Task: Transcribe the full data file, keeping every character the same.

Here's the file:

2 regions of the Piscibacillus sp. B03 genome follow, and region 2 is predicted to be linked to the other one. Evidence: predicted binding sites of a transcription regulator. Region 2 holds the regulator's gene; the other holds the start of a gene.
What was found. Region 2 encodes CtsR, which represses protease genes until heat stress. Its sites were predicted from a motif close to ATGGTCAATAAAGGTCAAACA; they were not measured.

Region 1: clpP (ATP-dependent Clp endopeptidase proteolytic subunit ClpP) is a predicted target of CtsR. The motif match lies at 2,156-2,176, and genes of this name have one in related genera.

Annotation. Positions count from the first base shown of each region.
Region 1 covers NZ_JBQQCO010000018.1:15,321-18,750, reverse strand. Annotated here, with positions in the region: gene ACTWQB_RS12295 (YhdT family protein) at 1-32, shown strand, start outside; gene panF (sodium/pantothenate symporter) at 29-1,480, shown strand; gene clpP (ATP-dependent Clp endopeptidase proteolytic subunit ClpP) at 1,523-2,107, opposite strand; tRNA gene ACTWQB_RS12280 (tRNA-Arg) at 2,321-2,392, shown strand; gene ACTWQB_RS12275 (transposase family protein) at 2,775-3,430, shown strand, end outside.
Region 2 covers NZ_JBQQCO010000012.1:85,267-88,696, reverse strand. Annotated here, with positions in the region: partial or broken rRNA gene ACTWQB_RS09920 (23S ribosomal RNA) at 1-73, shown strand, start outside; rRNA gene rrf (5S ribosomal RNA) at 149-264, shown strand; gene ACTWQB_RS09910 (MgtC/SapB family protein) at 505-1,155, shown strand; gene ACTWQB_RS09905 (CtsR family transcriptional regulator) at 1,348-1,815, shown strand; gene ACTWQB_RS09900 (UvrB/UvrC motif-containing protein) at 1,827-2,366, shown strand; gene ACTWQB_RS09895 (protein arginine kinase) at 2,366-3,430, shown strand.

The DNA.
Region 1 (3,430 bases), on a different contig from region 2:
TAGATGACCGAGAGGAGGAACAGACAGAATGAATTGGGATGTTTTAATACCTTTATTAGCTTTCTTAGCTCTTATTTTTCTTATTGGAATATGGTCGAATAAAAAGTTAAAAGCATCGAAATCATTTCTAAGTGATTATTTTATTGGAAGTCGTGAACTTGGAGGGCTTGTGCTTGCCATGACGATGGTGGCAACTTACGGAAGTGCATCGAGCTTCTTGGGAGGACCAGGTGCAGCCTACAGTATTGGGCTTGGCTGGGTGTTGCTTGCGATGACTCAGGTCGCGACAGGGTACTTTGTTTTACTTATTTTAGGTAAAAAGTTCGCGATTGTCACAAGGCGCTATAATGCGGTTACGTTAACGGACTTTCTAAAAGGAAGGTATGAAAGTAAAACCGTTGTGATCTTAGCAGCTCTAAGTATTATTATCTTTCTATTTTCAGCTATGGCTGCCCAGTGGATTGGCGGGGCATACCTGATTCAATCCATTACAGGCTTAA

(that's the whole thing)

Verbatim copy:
2 regions of the Piscibacillus sp. B03 genome follow, and region 2 is predicted to be linked to the other one. Evidence: predicted binding sites of a transcription regulator. Region 2 holds the regulator's gene; the other holds the start of a gene.
What was found. Region 2 encodes CtsR, which represses protease genes until heat stress. Its sites were predicted from a motif close to ATGGTCAATAAAGGTCAAACA; they were not measured.

Region 1: clpP (ATP-dependent Clp endopeptidase proteolytic subunit ClpP) is a predicted target of CtsR. The motif match lies at 2,156-2,176, and genes of this name have one in related genera.

Annotation. Positions count from the first base shown of each region.
Region 1 covers NZ_JBQQCO010000018.1:15,321-18,750, reverse strand. Annotated here, with positions in the region: gene ACTWQB_RS12295 (YhdT family protein) at 1-32, shown strand, start outside; gene panF (sodium/pantothenate symporter) at 29-1,480, shown strand; gene clpP (ATP-dependent Clp endopeptidase proteolytic subunit ClpP) at 1,523-2,107, opposite strand; tRNA gene ACTWQB_RS12280 (tRNA-Arg) at 2,321-2,392, shown strand; gene ACTWQB_RS12275 (transposase family protein) at 2,775-3,430, shown strand, end outside.
Region 2 covers NZ_JBQQCO010000012.1:85,267-88,696, reverse strand. Annotated here, with positions in the region: partial or broken rRNA gene ACTWQB_RS09920 (23S ribosomal RNA) at 1-73, shown strand, start outside; rRNA gene rrf (5S ribosomal RNA) at 149-264, shown strand; gene ACTWQB_RS09910 (MgtC/SapB family protein) at 505-1,155, shown strand; gene ACTWQB_RS09905 (CtsR family transcriptional regulator) at 1,348-1,815, shown strand; gene ACTWQB_RS09900 (UvrB/UvrC motif-containing protein) at 1,827-2,366, shown strand; gene ACTWQB_RS09895 (protein arginine kinase) at 2,366-3,430, shown strand.

The DNA.
Region 1 (3,430 bases), on a different contig from region 2:
TAGATGACCGAGAGGAGGAACAGACAGAATGAATTGGGATGTTTTAATACCTTTATTAGCTTTCTTAGCTCTTATTTTTCTTATTGGAATATGGTCGAATAAAAAGTTAAAAGCATCGAAATCATTTCTAAGTGATTATTTTATTGGAAGTCGTGAACTTGGAGGGCTTGTGCTTGCCATGACGATGGTGGCAACTTACGGAAGTGCATCGAGCTTCTTGGGAGGACCAGGTGCAGCCTACAGTATTGGGCTTGGCTGGGTGTTGCTTGCGATGACTCAGGTCGCGACAGGGTACTTTGTTTTACTTATTTTAGGTAAAAAGTTCGCGATTGTCACAAGGCGCTATAATGCGGTTACGTTAACGGACTTTCTAAAAGGAAGGTATGAAAGTAAAACCGTTGTGATCTTAGCAGCTCTAAGTATTATTATCTTTCTATTTTCAGCTATGGCTGCCCAGTGGATTGGCGGGGCATACCTGATTCAATCCATTACAGGCTTAA